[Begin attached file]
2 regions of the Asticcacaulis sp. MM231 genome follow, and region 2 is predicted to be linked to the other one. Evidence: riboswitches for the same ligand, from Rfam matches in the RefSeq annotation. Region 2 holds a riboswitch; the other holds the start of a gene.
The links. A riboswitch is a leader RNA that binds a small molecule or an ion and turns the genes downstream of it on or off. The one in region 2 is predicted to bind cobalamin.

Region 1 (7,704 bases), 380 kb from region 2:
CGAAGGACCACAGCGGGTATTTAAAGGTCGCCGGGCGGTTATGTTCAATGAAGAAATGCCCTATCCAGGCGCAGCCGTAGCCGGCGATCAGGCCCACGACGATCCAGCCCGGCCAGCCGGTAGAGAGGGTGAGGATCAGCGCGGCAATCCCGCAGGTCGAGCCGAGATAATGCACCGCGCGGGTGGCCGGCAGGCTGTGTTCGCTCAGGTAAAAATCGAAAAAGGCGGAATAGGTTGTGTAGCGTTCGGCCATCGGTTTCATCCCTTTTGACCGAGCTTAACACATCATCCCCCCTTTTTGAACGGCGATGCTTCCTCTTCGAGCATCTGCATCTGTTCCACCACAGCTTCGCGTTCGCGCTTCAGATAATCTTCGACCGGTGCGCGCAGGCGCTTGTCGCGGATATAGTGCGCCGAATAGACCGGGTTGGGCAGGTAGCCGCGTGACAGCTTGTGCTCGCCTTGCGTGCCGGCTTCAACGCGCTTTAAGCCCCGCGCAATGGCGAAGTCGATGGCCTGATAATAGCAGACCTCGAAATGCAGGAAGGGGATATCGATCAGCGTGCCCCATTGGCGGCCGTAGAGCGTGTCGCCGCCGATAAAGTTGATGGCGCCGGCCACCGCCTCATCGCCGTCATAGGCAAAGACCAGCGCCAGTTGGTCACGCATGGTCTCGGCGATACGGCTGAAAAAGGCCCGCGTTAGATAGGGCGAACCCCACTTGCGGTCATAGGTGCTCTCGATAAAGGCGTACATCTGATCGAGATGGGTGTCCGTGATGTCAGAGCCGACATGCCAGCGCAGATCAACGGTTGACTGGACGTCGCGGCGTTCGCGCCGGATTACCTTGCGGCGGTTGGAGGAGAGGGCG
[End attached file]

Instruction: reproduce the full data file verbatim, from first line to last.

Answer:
2 regions of the Asticcacaulis sp. MM231 genome follow, and region 2 is predicted to be linked to the other one. Evidence: riboswitches for the same ligand, from Rfam matches in the RefSeq annotation. Region 2 holds a riboswitch; the other holds the start of a gene.
The links. A riboswitch is a leader RNA that binds a small molecule or an ion and turns the genes downstream of it on or off. The one in region 2 is predicted to bind cobalamin.

Region 1 (7,704 bases), 380 kb from region 2:
CGAAGGACCACAGCGGGTATTTAAAGGTCGCCGGGCGGTTATGTTCAATGAAGAAATGCCCTATCCAGGCGCAGCCGTAGCCGGCGATCAGGCCCACGACGATCCAGCCCGGCCAGCCGGTAGAGAGGGTGAGGATCAGCGCGGCAATCCCGCAGGTCGAGCCGAGATAATGCACCGCGCGGGTGGCCGGCAGGCTGTGTTCGCTCAGGTAAAAATCGAAAAAGGCGGAATAGGTTGTGTAGCGTTCGGCCATCGGTTTCATCCCTTTTGACCGAGCTTAACACATCATCCCCCCTTTTTGAACGGCGATGCTTCCTCTTCGAGCATCTGCATCTGTTCCACCACAGCTTCGCGTTCGCGCTTCAGATAATCTTCGACCGGTGCGCGCAGGCGCTTGTCGCGGATATAGTGCGCCGAATAGACCGGGTTGGGCAGGTAGCCGCGTGACAGCTTGTGCTCGCCTTGCGTGCCGGCTTCAACGCGCTTTAAGCCCCGCGCAATGGCGAAGTCGATGGCCTGATAATAGCAGACCTCGAAATGCAGGAAGGGGATATCGATCAGCGTGCCCCATTGGCGGCCGTAGAGCGTGTCGCCGCCGATAAAGTTGATGGCGCCGGCCACCGCCTCATCGCCGTCATAGGCAAAGACCAGCGCCAGTTGGTCACGCATGGTCTCGGCGATACGGCTGAAAAAGGCCCGCGTTAGATAGGGCGAACCCCACTTGCGGTCATAGGTGCTCTCGATAAAGGCGTACATCTGATCGAGATGGGTGTCCGTGATGTCAGAGCCGACATGCCAGCGCAGATCAACGGTTGACTGGACGTCGCGGCGTTCGCGCCGGATTACCTTGCGGCGGTTGGAGGAGAGGGCG